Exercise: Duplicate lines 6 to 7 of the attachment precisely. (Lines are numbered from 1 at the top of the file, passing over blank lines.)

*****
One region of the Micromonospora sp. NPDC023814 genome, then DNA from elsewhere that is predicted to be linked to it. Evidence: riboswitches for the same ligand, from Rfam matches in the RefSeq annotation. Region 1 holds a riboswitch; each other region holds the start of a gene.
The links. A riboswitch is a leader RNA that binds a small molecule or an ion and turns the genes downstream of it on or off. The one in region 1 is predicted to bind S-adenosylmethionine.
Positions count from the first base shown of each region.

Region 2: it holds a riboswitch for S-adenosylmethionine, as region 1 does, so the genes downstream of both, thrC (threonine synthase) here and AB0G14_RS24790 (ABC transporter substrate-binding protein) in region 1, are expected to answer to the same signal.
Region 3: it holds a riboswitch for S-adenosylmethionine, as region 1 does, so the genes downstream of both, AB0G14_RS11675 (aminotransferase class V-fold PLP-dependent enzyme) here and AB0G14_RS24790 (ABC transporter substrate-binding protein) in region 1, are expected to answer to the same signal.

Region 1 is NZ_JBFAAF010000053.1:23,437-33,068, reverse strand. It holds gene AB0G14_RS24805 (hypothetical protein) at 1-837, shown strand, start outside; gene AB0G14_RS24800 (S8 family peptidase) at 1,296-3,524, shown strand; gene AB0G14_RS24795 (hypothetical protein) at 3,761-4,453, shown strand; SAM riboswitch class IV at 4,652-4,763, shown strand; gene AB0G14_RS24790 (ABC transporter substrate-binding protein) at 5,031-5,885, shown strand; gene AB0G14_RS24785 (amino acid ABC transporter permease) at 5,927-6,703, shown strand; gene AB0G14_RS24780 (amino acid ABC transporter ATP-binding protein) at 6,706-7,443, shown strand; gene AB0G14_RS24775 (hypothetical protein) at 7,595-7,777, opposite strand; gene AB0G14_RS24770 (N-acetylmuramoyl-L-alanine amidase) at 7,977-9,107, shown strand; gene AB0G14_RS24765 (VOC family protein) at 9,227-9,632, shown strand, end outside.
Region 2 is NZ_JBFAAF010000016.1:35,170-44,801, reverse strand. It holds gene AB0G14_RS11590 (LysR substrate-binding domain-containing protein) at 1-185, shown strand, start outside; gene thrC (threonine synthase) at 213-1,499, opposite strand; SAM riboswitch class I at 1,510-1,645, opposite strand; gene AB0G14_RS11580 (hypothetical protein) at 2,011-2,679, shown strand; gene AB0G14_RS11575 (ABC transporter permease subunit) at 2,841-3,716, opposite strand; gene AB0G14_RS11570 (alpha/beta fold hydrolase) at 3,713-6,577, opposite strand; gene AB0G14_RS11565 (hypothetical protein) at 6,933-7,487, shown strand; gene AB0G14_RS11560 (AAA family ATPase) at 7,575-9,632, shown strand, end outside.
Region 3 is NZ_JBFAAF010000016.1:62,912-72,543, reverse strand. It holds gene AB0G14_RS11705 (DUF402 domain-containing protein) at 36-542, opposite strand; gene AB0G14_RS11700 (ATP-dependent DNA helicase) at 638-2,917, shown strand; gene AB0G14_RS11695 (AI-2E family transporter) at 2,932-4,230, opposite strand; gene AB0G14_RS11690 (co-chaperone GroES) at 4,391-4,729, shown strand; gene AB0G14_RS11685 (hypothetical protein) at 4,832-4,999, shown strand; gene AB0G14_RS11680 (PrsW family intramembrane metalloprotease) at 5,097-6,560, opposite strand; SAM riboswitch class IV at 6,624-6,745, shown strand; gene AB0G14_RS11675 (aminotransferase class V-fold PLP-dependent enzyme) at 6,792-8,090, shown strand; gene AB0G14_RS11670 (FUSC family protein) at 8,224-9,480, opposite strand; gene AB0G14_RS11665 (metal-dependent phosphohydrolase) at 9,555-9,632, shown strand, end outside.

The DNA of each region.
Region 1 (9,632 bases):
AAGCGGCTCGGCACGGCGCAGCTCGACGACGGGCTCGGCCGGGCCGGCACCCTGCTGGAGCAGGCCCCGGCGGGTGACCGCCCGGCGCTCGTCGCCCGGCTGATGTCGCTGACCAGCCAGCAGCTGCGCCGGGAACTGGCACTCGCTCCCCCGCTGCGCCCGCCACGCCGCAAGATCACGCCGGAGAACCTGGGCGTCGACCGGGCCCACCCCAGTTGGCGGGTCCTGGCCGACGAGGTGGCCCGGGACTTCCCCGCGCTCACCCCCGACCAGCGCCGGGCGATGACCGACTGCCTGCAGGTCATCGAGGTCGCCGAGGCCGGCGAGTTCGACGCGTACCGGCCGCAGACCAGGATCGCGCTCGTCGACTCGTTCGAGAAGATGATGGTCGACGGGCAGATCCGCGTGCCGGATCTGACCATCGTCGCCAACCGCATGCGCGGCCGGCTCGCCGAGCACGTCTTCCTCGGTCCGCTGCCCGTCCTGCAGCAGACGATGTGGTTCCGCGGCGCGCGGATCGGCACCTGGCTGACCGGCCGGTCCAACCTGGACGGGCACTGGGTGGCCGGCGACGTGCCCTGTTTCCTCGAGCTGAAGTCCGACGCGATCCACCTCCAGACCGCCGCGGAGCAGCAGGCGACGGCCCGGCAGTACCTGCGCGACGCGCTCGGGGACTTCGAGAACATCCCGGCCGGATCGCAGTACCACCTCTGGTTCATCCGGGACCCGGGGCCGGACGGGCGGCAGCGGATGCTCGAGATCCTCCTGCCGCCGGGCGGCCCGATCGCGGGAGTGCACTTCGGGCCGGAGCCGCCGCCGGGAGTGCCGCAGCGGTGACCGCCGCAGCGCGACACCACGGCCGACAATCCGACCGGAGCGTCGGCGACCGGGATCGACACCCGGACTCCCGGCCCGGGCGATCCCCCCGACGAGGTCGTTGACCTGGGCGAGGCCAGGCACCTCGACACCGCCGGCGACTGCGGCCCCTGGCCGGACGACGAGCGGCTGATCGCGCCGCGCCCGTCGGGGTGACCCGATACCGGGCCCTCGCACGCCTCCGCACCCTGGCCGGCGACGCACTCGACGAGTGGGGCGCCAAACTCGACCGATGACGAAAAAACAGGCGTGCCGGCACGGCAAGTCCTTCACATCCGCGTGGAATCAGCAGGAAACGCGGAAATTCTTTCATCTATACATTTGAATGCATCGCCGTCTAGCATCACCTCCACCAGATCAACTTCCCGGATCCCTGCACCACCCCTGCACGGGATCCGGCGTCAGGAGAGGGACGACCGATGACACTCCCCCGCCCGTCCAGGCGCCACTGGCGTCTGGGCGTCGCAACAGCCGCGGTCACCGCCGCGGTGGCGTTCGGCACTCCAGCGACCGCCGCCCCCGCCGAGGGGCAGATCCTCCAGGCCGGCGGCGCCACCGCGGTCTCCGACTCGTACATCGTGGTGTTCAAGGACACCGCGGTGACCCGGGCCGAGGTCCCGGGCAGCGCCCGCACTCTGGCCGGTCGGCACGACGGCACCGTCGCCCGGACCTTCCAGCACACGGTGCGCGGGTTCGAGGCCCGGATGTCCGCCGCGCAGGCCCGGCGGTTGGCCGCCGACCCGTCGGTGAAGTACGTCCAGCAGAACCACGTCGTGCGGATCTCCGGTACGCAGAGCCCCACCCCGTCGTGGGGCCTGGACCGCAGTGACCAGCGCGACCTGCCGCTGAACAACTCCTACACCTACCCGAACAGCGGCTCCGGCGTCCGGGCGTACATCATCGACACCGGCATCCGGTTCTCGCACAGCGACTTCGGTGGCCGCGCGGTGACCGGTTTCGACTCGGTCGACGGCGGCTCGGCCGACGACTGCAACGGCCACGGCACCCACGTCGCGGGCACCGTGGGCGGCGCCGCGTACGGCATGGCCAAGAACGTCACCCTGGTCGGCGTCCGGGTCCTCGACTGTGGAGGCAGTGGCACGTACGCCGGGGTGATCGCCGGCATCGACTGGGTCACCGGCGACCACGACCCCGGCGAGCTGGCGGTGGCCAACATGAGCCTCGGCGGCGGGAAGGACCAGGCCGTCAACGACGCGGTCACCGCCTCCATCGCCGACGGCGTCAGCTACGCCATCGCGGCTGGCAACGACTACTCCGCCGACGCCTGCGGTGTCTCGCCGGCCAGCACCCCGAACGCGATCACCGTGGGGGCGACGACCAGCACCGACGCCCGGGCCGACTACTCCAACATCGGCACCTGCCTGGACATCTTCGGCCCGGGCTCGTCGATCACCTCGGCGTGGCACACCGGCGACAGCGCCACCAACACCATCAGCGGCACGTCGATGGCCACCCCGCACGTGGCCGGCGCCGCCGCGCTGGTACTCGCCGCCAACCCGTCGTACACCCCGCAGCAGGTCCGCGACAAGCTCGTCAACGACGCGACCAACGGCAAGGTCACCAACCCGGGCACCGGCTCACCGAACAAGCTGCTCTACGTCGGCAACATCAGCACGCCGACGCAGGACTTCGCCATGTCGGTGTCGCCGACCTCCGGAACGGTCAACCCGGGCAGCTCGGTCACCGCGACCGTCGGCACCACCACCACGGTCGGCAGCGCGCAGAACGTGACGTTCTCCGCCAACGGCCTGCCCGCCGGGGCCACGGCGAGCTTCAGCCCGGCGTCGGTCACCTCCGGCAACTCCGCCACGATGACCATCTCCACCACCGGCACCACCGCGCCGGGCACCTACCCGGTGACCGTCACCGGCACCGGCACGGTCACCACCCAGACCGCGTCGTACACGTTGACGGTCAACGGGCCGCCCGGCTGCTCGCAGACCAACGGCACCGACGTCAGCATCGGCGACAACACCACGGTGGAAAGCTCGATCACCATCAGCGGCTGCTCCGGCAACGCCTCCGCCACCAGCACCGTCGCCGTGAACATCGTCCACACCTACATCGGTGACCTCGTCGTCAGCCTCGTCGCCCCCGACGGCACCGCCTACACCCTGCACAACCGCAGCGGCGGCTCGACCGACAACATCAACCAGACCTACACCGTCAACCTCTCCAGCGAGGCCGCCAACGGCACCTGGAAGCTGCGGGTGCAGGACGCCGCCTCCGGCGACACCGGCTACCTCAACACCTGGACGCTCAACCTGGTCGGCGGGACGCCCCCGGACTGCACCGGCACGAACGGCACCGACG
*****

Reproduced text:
Region 1 is NZ_JBFAAF010000053.1:23,437-33,068, reverse strand. It holds gene AB0G14_RS24805 (hypothetical protein) at 1-837, shown strand, start outside; gene AB0G14_RS24800 (S8 family peptidase) at 1,296-3,524, shown strand; gene AB0G14_RS24795 (hypothetical protein) at 3,761-4,453, shown strand; SAM riboswitch class IV at 4,652-4,763, shown strand; gene AB0G14_RS24790 (ABC transporter substrate-binding protein) at 5,031-5,885, shown strand; gene AB0G14_RS24785 (amino acid ABC transporter permease) at 5,927-6,703, shown strand; gene AB0G14_RS24780 (amino acid ABC transporter ATP-binding protein) at 6,706-7,443, shown strand; gene AB0G14_RS24775 (hypothetical protein) at 7,595-7,777, opposite strand; gene AB0G14_RS24770 (N-acetylmuramoyl-L-alanine amidase) at 7,977-9,107, shown strand; gene AB0G14_RS24765 (VOC family protein) at 9,227-9,632, shown strand, end outside.
Region 2 is NZ_JBFAAF010000016.1:35,170-44,801, reverse strand. It holds gene AB0G14_RS11590 (LysR substrate-binding domain-containing protein) at 1-185, shown strand, start outside; gene thrC (threonine synthase) at 213-1,499, opposite strand; SAM riboswitch class I at 1,510-1,645, opposite strand; gene AB0G14_RS11580 (hypothetical protein) at 2,011-2,679, shown strand; gene AB0G14_RS11575 (ABC transporter permease subunit) at 2,841-3,716, opposite strand; gene AB0G14_RS11570 (alpha/beta fold hydrolase) at 3,713-6,577, opposite strand; gene AB0G14_RS11565 (hypothetical protein) at 6,933-7,487, shown strand; gene AB0G14_RS11560 (AAA family ATPase) at 7,575-9,632, shown strand, end outside.